“It’s all plastic so why can’t I recycle my plastic bags and food wrappings in Newport?”

The answer is that not all plastics are the same. There are in fact eight different kinds of plastic in common use.

We accept most of them but not what we call plastic film (bags, food wrappers, cling film.)

The reason is that plastic film clogs up the entire recycling process – from collection to manufacturing.

Plastic bags clog up our sorting machines. Below is where the cans are separated from the plastic in our depot. Often plastic bags will end up wrapped around metal or the wheels of the conveyor belts, bringing the whole process to a stop.

Bit of a blur – plastic bag getting caught in with cans.

The plastic containers we collect are then compacted into half tonne bales.

The plastic recycling companies do not want plastic film for two reasons:

1. It melts at a different temperature to plastic containers.

2. It clogs up their crushing machinery which is how they separate the different kinds of plastic.

Here’s what happens at the plastic recycling factory. A bale of plastic bottles is first split.

A half tonne bale is first crushed open

The roughly separated bottles then enter the cutting machine. These machines shred the bottles. It’s easy to see how plastic bags clog up these blades.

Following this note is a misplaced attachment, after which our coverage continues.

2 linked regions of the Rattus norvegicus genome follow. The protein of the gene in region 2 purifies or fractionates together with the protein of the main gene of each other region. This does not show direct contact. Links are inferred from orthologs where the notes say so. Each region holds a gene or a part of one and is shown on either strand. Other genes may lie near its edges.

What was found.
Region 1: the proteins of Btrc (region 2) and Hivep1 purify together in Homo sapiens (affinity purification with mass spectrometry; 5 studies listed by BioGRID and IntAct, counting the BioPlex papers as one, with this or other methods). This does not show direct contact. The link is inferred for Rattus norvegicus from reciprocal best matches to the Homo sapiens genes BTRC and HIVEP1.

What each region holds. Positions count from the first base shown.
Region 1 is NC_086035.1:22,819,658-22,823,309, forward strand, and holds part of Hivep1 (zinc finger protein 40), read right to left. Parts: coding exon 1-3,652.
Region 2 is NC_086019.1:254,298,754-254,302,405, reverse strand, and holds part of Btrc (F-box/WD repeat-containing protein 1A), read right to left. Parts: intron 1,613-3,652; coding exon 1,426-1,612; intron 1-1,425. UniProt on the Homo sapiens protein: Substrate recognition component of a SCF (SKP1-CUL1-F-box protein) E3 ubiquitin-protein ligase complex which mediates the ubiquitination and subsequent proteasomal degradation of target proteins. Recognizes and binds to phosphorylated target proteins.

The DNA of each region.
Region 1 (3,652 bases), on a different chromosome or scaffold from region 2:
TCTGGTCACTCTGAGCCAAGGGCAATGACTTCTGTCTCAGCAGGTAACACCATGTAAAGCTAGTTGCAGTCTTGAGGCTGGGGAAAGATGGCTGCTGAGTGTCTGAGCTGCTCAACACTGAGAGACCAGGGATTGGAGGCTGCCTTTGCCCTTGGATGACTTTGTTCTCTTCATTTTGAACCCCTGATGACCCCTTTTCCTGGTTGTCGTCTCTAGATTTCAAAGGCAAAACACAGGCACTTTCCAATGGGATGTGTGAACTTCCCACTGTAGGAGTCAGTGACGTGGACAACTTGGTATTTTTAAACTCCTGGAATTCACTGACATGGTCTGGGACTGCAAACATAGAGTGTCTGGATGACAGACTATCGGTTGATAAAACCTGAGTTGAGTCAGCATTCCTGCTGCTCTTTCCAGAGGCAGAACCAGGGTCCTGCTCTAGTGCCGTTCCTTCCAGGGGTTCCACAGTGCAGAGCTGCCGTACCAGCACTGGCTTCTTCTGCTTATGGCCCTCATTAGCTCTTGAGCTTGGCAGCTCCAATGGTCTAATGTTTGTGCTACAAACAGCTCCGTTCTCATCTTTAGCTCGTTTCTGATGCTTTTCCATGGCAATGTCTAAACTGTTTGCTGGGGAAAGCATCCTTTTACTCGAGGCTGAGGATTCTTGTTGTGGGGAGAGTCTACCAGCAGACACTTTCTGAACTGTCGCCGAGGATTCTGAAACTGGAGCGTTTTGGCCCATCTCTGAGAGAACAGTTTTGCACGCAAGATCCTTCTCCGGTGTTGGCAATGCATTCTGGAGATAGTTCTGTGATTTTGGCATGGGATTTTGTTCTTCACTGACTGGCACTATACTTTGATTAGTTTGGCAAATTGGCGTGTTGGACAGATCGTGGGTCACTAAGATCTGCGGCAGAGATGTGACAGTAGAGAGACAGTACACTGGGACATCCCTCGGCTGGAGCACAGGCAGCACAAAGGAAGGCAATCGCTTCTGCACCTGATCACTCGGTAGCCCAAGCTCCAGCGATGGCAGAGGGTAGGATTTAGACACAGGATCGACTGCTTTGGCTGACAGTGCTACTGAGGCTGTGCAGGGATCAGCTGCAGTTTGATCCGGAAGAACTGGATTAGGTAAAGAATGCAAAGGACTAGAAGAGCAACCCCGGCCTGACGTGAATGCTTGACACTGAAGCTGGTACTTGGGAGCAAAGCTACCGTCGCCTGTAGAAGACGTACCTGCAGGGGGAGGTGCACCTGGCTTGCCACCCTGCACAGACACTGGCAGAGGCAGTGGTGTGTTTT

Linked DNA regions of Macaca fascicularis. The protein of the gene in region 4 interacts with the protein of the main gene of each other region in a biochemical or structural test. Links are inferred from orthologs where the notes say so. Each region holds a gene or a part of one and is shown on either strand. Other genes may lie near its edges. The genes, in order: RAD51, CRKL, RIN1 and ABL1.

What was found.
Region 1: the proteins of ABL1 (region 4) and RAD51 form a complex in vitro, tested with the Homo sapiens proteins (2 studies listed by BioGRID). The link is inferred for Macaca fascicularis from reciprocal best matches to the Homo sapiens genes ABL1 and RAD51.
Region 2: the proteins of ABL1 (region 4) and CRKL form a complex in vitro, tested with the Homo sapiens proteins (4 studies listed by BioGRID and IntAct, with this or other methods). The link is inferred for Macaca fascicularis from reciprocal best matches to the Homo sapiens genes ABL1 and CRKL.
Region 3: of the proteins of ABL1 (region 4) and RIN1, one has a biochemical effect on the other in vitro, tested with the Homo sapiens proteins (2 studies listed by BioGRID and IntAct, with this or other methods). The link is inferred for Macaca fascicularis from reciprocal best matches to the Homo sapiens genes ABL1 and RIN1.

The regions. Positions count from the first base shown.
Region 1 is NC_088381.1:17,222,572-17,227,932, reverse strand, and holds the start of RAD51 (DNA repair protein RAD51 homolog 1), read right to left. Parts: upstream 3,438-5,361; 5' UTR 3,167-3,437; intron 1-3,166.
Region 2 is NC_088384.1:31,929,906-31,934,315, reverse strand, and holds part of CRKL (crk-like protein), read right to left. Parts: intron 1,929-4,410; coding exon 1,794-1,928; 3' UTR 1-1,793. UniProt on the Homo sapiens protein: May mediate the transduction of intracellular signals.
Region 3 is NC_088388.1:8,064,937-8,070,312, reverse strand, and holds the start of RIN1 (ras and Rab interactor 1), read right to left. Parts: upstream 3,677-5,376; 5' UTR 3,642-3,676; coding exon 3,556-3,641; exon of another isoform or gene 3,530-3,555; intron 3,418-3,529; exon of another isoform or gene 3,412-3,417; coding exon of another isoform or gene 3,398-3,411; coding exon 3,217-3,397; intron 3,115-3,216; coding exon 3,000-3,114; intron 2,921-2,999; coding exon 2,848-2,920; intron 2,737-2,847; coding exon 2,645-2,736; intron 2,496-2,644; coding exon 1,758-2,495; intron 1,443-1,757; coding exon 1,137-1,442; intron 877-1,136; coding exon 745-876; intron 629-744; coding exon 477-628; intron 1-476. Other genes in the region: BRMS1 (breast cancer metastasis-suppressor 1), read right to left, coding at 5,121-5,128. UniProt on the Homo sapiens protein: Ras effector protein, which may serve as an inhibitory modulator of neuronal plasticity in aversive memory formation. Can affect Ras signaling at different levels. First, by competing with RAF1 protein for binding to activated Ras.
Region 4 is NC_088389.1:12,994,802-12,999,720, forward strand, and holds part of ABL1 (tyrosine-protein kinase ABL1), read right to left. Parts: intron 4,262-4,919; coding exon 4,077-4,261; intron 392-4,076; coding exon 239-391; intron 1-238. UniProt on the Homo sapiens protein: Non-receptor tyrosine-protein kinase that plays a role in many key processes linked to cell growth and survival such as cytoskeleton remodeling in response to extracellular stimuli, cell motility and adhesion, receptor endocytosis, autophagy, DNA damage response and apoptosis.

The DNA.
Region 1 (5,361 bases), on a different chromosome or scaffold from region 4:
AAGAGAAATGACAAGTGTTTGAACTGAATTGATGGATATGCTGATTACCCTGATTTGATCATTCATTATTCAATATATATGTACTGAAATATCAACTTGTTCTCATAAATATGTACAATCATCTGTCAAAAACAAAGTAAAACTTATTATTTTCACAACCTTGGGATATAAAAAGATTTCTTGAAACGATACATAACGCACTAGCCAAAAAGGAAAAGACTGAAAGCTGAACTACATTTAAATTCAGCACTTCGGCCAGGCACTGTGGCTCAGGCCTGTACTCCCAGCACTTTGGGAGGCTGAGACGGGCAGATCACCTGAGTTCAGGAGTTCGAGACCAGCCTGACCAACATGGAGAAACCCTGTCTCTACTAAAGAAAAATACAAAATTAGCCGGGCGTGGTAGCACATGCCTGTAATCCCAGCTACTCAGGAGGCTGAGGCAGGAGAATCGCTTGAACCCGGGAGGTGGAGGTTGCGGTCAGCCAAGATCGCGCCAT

Multiple blades slice the plastic bottles and tubs

It’s the same as putting a plastic bag into your paper shredder; you wouldn’t do it.

The shredded plastic is then washed, separated by colour and re-melted into either pellets or flakes to be used again.

Washing before colour separation

To put a bit of scale on this – below is one day of plastic we collect from Newport alone. Five of these mountains go out every week – considerably more at Christmas and Easter.

One day of plastic – it goes back around 30 yards or so.

Most plastic recycling plants will be collecting material from dozens of towns the same size or considerably larger than Newport every day.

Hopefully that helps explain why we don’t take plastic bags. Plenty of supermarkets do collect them, and if they do end up in your general waste bin they will be sent for incineration. At least the energy is recovered.

Thank you for your cooperation.